The best teams in history? It would have to be between four major dynastic powers, starting with the Pittsburgh Steelers, who were decidedly the team of the 1970s. The Steelers, guided by Coach Chuck Noll, quarterback Terry Bradshaw, a slew of talented skill players and the “Steel Curtain” defense, captured four Super Bowl titles in six years of the ‘70s. Pittsburgh has won six, more than any other franchise.
In the 1980s, the San Francisco 49ers under Coach Bill Walsh, ruled the roost, hoisting the Lombardi Trophy four times, between 1982 and 1990. QB Joe Montana and receiver Jerry Rice made their Hall of Fame marks in those years. The 49ers have five championships.
The Dallas Cowboys, with Troy Aikman calling plays and Emmitt Smith grinding out ground yards, won three of four Super Bowls in the 1990s, and also own five titles as a franchise.
Since then, no one has captured the spotlight quite like the New England Patriots. With Coach Bill Belichick at the helm and Tom Brady, an unlikely sixth-round draft choice at quarterback, the Pats have claimed five Super Bowls. They won three of four in the early 2000s, and have added two more since.
Blowouts, Big Shows, Big Money … and Parties
Not all Super Bowls have been that interesting. In fact, 20 of the games in the series are considered blowouts, wins by two touchdowns or more.
It got so bad in the 1980s, that we became more interested in atmosphere than in the game. Scores like Los Angeles Raiders 38, Washington 9 in 1984, San Francisco 38, Miami 16 in ’85, Chicago 46, New England 16 in ’86, and Washington 42, Denver 10 in ’88, gave the Super Bowl the nickname Blowout Bowl. The biggest blowout came in 1990, when Joe Montana and the San Francisco 49ers annihilated John Elway and the Denver Broncos, 55-10.
So what did we do? We partied. That’s right, with the game decided by the third quarter, people became more interested in socializing, eating, drinking and playing blackjack or poker. The Super Bowl party was born.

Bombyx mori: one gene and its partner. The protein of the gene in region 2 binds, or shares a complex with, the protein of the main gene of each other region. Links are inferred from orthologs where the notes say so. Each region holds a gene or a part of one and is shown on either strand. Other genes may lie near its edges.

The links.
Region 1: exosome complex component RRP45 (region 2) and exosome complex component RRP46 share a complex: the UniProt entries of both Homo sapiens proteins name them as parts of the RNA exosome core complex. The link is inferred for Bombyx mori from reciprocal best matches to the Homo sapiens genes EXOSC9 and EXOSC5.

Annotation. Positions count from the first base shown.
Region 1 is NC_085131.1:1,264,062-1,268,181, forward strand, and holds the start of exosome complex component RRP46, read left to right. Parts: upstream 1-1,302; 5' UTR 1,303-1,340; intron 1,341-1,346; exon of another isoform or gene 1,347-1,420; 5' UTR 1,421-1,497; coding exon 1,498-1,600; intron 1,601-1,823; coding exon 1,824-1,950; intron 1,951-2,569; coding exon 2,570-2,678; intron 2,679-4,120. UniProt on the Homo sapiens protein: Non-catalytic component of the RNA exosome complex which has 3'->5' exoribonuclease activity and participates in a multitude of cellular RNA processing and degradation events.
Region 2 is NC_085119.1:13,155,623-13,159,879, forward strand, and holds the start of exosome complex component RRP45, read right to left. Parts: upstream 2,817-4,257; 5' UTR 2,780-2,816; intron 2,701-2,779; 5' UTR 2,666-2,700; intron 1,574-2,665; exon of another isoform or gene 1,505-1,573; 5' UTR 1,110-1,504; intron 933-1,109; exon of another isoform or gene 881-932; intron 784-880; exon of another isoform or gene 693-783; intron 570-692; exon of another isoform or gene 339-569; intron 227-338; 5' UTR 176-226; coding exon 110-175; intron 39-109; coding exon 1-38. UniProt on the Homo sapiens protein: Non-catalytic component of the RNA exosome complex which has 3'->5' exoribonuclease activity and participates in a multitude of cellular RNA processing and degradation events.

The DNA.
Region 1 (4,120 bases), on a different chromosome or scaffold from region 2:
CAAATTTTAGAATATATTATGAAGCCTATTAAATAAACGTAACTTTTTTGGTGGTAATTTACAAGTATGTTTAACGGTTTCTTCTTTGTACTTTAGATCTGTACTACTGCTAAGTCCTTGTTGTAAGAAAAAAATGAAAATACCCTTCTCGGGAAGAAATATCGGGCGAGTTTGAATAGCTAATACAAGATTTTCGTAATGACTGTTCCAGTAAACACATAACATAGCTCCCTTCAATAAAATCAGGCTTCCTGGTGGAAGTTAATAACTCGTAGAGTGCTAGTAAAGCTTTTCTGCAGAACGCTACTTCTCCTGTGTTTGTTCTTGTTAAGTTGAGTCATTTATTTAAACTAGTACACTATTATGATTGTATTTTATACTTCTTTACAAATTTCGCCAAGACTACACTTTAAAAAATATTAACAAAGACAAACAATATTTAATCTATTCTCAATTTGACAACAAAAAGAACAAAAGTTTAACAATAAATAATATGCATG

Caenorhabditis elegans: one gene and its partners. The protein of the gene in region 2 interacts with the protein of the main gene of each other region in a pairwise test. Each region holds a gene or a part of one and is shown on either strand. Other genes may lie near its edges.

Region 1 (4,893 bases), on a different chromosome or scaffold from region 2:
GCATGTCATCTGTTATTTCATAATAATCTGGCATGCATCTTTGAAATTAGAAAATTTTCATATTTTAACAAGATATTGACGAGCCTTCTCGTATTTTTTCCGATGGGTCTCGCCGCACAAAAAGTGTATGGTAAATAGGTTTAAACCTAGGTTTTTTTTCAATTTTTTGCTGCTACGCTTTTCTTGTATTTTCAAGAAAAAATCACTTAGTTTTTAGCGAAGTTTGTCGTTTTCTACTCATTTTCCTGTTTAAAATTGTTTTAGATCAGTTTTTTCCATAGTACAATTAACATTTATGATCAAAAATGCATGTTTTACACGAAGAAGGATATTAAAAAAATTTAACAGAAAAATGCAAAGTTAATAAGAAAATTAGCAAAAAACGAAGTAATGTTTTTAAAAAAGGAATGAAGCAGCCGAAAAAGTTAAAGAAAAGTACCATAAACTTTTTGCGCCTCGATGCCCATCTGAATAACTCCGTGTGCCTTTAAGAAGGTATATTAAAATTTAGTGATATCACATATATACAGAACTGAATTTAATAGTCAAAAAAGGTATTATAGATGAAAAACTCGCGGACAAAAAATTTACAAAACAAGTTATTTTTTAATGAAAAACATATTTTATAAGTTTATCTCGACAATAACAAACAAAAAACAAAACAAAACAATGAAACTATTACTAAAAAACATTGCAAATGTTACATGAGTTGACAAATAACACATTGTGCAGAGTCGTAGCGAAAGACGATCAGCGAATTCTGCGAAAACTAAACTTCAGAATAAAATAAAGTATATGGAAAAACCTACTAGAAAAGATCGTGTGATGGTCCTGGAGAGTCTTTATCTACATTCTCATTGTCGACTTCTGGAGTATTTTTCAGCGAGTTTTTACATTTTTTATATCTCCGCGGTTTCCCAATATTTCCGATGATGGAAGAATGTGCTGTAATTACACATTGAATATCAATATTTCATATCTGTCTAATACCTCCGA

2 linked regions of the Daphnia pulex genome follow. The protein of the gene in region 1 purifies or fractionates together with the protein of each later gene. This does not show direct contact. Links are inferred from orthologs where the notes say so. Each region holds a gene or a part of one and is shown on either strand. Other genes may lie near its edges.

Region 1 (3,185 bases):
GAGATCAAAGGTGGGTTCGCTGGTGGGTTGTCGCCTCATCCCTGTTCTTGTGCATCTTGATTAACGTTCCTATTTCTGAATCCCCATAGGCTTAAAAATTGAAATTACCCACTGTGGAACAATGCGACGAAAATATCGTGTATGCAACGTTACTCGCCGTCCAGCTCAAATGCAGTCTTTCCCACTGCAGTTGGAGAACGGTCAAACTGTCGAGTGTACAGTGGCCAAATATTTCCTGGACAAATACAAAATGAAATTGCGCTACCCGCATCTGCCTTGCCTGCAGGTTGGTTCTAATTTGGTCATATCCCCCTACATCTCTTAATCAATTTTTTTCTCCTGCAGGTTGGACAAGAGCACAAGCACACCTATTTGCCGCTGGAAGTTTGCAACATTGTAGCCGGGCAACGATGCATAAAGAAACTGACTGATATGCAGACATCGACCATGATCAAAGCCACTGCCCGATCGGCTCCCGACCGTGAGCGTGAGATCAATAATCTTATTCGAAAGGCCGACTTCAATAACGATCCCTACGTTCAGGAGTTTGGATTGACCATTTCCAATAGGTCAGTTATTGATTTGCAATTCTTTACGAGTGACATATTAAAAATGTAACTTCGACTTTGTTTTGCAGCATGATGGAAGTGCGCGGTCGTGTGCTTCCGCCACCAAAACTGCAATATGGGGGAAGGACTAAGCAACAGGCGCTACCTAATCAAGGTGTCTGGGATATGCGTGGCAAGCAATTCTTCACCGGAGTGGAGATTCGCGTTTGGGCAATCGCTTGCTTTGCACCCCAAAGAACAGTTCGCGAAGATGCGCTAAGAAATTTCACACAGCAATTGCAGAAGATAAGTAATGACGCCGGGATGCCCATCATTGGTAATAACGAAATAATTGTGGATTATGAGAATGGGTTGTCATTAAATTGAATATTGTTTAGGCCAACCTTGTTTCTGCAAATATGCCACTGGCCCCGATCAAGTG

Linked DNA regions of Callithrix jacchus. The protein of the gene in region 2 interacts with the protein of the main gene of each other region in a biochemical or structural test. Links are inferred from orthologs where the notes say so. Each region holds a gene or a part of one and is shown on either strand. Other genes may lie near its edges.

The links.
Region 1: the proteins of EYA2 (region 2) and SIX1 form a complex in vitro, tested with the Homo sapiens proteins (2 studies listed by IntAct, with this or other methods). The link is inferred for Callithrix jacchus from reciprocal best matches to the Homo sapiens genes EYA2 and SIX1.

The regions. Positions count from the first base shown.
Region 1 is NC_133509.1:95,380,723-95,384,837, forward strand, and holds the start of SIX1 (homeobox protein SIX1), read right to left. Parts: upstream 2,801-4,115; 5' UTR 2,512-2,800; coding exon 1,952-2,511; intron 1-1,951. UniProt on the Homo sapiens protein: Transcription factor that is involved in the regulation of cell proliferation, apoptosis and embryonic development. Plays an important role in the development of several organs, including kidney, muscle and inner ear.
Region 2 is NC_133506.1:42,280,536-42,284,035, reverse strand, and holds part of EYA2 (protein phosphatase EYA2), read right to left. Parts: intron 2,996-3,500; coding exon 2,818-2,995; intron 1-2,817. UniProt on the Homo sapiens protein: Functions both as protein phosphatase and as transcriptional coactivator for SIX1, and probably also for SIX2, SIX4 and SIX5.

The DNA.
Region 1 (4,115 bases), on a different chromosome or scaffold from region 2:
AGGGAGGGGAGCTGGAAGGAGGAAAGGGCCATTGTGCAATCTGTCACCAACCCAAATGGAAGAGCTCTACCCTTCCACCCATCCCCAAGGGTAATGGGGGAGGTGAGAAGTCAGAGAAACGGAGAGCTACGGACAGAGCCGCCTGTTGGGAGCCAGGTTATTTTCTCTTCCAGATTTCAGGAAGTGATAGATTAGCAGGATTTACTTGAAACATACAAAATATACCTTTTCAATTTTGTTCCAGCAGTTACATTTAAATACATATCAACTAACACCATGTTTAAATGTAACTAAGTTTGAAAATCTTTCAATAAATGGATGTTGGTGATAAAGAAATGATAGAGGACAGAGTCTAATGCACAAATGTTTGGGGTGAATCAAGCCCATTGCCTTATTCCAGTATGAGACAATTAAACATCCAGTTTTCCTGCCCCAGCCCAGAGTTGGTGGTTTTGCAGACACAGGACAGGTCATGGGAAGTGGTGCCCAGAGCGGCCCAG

Oh yes, there are the TV ads and halftime shows, too. With the big viewership, marketers pay top dollar for a Super Bowl spot. They paid about $30,000 for 30 seconds in the first Super Bowl. Now about $5 million gets you 30 seconds. So businesses bring their best – the Super Bowl ad has become a cultural phenomenon in itself.
The Super Bowl halftime show has stretched into a 30-minute extravaganza that always runs over, with acts such as Michael Jackson, Madonna, Prince, Paul McCartney, The Rolling Stones, The Who, and Lady Gaga. It’s another reason to buy a ticket to the Super Bowl.
And tickets are at a premium. In the first title game, you could get in for as little as $6, with the average being $12. By the 1980s, you could buy Super Bowl tickets for $50-$75. By 1990, it was hard to find Super Bowl tickets for under $100, and in 2000, $375 was the average going price. The price of Super Bowl tickets reached an average of $1,000 in 2010, and has spiked ever since.
Did You Know?
Why Super Bowl? - Kansas City Chiefs owner Lamar Hunt coined the phrase, remarking that he had noticed his children playing with the Super Ball toy. The media picked it up and never let it go.
Why Roman numerals? - The NFL wanted to clear any confusion between the chronological year of the regular season and that of the championship game. They first affixed the Roman numeral to Super Bowl V in 1971.
”Supper” Sunday - The day of the Super Bowl is the second largest food consumption day of the year in the U.S., behind Thanksgiving Day.
Great teams, tough losses - Two teams have appeared in a record four Super Bowls without a win – the Minnesota Vikings and the Buffalo Bills.
Still to come? - Four teams have never made it to the Super Bowl - the Cleveland Browns, Detroit Lions, Jacksonville Jaguars, and Houston Texans. This will be the Los Angeles Rams’ first trip since the franchise was relocated to the West Coast.
Conference rivalry - Teams from the NFC have 27 Super Bowl wins, to 25 wins for the AFC side.